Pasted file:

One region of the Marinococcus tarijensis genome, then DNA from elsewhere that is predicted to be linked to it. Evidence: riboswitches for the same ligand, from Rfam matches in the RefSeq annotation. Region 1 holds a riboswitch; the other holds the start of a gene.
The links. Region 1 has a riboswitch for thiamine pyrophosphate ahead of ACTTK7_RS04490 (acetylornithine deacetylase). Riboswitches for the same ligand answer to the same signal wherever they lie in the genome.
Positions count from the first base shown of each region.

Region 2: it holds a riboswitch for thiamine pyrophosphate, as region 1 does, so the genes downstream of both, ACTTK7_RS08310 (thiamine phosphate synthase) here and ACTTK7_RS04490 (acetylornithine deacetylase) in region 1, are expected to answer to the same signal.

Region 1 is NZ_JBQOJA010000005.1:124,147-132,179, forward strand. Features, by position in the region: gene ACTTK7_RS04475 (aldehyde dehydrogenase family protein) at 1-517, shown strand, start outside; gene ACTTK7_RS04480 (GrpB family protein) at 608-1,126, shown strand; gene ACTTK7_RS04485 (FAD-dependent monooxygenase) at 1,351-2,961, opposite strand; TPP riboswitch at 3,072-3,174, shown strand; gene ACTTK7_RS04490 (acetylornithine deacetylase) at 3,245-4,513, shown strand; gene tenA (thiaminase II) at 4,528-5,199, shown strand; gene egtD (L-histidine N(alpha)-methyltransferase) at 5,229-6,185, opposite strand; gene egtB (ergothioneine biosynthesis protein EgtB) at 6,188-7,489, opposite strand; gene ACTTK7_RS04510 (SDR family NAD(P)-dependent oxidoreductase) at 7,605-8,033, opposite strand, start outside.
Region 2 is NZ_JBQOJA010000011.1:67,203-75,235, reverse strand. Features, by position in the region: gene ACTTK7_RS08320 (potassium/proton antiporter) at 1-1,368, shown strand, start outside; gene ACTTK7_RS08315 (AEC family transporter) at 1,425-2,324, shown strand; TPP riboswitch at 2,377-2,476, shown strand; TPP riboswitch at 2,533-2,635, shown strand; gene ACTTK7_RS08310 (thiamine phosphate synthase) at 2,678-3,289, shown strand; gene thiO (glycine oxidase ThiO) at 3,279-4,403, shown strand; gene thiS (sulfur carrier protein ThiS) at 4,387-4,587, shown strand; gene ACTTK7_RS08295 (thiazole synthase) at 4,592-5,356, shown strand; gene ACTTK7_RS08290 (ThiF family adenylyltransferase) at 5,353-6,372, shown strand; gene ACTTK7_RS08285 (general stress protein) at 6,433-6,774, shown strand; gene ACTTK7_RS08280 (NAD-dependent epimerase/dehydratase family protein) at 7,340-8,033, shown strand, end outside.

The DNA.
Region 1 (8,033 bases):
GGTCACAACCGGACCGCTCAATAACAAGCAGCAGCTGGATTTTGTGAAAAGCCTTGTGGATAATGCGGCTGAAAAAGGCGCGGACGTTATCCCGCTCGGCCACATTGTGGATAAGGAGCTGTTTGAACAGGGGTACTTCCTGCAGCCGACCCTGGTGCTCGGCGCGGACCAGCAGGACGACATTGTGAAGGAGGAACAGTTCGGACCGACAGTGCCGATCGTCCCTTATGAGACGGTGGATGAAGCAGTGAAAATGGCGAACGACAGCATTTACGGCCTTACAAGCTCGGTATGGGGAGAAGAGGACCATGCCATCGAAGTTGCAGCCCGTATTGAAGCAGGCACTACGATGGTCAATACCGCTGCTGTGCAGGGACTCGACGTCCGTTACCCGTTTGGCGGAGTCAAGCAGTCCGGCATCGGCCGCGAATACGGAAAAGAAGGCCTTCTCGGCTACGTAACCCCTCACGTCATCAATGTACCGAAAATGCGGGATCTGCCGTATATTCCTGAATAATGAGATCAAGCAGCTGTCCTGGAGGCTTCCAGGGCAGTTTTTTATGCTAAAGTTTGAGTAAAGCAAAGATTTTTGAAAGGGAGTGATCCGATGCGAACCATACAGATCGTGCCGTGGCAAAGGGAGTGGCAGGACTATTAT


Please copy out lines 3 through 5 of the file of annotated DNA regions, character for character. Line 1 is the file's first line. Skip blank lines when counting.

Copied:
Positions count from the first base shown of each region.

Region 2: it holds a riboswitch for thiamine pyrophosphate, as region 1 does, so the genes downstream of both, ACTTK7_RS08310 (thiamine phosphate synthase) here and ACTTK7_RS04490 (acetylornithine deacetylase) in region 1, are expected to answer to the same signal.

Region 1 is NZ_JBQOJA010000005.1:124,147-132,179, forward strand. Features, by position in the region: gene ACTTK7_RS04475 (aldehyde dehydrogenase family protein) at 1-517, shown strand, start outside; gene ACTTK7_RS04480 (GrpB family protein) at 608-1,126, shown strand; gene ACTTK7_RS04485 (FAD-dependent monooxygenase) at 1,351-2,961, opposite strand; TPP riboswitch at 3,072-3,174, shown strand; gene ACTTK7_RS04490 (acetylornithine deacetylase) at 3,245-4,513, shown strand; gene tenA (thiaminase II) at 4,528-5,199, shown strand; gene egtD (L-histidine N(alpha)-methyltransferase) at 5,229-6,185, opposite strand; gene egtB (ergothioneine biosynthesis protein EgtB) at 6,188-7,489, opposite strand; gene ACTTK7_RS04510 (SDR family NAD(P)-dependent oxidoreductase) at 7,605-8,033, opposite strand, start outside.